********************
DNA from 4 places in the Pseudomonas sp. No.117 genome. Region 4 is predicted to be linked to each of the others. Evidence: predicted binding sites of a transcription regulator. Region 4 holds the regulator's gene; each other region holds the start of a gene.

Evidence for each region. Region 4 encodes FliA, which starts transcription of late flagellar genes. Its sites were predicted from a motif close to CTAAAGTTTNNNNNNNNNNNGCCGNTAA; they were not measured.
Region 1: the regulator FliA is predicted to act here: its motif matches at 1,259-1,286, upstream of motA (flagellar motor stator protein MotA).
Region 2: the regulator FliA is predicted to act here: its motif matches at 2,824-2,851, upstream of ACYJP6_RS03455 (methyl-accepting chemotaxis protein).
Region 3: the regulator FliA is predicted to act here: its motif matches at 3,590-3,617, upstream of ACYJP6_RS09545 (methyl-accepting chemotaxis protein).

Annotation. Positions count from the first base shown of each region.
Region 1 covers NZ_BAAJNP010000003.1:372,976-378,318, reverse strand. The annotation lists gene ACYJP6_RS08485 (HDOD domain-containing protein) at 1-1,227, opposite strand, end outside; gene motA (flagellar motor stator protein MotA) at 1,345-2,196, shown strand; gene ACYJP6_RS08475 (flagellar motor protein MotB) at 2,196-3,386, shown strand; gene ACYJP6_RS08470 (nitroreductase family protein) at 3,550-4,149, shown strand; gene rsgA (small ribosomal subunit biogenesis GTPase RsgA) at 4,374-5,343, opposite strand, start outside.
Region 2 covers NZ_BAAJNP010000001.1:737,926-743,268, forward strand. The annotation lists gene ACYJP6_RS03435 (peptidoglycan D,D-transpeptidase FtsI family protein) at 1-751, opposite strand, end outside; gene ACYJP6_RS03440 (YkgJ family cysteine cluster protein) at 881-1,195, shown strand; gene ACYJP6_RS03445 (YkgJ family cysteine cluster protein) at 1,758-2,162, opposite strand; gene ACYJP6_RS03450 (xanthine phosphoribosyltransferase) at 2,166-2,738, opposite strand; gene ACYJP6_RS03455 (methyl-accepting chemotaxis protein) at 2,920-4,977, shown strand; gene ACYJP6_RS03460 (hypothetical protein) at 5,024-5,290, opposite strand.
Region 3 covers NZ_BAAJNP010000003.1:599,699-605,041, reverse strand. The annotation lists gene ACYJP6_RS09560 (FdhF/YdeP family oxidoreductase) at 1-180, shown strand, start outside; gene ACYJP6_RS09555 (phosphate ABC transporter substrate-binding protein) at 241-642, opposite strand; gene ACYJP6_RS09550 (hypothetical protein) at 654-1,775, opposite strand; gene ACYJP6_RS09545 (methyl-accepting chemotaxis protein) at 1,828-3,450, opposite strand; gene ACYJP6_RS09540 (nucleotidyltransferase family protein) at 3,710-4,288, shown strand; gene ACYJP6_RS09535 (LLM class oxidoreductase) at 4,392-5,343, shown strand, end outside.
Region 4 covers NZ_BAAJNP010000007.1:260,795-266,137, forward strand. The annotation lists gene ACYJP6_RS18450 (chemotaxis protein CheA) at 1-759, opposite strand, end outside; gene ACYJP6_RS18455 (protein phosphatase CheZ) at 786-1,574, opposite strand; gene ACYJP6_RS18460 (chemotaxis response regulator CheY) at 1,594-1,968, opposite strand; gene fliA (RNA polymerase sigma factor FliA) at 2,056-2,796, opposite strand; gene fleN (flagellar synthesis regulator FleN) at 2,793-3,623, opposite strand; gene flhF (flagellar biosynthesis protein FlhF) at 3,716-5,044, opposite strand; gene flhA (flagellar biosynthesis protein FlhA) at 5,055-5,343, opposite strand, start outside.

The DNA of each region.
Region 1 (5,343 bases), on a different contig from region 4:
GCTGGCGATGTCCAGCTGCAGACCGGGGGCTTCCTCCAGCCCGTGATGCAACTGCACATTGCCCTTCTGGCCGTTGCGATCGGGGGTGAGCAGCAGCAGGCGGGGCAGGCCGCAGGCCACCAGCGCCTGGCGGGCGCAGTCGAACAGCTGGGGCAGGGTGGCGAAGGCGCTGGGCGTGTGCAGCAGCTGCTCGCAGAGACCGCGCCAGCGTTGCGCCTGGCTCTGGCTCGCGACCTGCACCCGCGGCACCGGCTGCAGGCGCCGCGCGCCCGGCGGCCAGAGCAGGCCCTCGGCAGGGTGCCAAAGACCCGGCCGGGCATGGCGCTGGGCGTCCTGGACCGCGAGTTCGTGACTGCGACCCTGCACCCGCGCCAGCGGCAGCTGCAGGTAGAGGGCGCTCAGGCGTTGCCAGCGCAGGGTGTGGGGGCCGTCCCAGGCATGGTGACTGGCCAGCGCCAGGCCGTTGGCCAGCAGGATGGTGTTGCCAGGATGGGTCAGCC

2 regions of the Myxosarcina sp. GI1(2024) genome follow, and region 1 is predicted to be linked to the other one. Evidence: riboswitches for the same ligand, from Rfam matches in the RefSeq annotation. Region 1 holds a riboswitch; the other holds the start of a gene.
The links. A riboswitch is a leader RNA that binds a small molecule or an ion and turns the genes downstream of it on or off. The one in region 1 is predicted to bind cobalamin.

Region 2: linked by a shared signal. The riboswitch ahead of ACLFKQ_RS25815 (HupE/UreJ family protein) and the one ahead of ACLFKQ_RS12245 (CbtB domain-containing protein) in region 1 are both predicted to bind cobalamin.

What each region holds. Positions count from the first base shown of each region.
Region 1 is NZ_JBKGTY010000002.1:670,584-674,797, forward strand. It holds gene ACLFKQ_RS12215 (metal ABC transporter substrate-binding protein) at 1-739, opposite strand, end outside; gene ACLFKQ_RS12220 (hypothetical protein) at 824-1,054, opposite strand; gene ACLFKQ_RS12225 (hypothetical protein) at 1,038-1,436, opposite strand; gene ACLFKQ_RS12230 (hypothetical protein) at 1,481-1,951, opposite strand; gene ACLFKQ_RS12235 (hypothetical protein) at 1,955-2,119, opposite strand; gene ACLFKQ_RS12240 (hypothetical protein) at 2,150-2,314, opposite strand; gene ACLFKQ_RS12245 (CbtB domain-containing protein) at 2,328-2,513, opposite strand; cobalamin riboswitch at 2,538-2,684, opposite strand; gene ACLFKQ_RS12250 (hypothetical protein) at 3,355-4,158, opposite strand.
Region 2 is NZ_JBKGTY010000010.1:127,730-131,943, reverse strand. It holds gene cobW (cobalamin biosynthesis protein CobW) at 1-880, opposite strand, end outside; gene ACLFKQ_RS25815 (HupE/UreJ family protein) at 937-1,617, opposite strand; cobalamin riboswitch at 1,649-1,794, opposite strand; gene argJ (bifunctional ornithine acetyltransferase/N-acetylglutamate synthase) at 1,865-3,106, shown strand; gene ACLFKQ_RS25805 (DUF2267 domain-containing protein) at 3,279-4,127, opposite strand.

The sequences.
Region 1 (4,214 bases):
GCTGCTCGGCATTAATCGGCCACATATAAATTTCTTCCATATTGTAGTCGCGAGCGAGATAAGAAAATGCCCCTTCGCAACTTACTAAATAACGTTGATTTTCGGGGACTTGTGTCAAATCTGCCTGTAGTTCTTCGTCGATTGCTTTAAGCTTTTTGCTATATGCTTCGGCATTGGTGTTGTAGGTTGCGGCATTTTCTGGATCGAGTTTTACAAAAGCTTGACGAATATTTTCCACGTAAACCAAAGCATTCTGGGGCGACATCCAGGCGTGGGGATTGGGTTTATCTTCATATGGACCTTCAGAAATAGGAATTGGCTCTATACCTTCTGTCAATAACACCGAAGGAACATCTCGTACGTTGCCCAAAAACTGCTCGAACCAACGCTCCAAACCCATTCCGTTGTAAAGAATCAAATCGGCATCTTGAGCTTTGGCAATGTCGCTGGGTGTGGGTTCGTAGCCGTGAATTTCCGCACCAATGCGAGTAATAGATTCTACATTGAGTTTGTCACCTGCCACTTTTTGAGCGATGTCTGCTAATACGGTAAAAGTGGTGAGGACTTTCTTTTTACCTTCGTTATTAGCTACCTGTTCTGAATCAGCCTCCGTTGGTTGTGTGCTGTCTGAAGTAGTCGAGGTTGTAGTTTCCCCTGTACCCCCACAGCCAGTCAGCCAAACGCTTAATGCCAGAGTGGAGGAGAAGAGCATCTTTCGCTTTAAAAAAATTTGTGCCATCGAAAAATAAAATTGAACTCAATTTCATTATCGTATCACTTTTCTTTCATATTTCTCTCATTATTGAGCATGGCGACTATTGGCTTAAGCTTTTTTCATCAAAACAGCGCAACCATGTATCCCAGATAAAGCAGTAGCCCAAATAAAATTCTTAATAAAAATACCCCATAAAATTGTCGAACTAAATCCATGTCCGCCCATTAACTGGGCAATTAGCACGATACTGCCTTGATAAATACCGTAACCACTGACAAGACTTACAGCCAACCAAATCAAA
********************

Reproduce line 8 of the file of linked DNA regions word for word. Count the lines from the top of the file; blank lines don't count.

Region 2 covers NZ_BAAJNP010000001.1:737,926-743,268, forward strand. The annotation lists gene ACYJP6_RS03435 (peptidoglycan D,D-transpeptidase FtsI family protein) at 1-751, opposite strand, end outside; gene ACYJP6_RS03440 (YkgJ family cysteine cluster protein) at 881-1,195, shown strand; gene ACYJP6_RS03445 (YkgJ family cysteine cluster protein) at 1,758-2,162, opposite strand; gene ACYJP6_RS03450 (xanthine phosphoribosyltransferase) at 2,166-2,738, opposite strand; gene ACYJP6_RS03455 (methyl-accepting chemotaxis protein) at 2,920-4,977, shown strand; gene ACYJP6_RS03460 (hypothetical protein) at 5,024-5,290, opposite strand.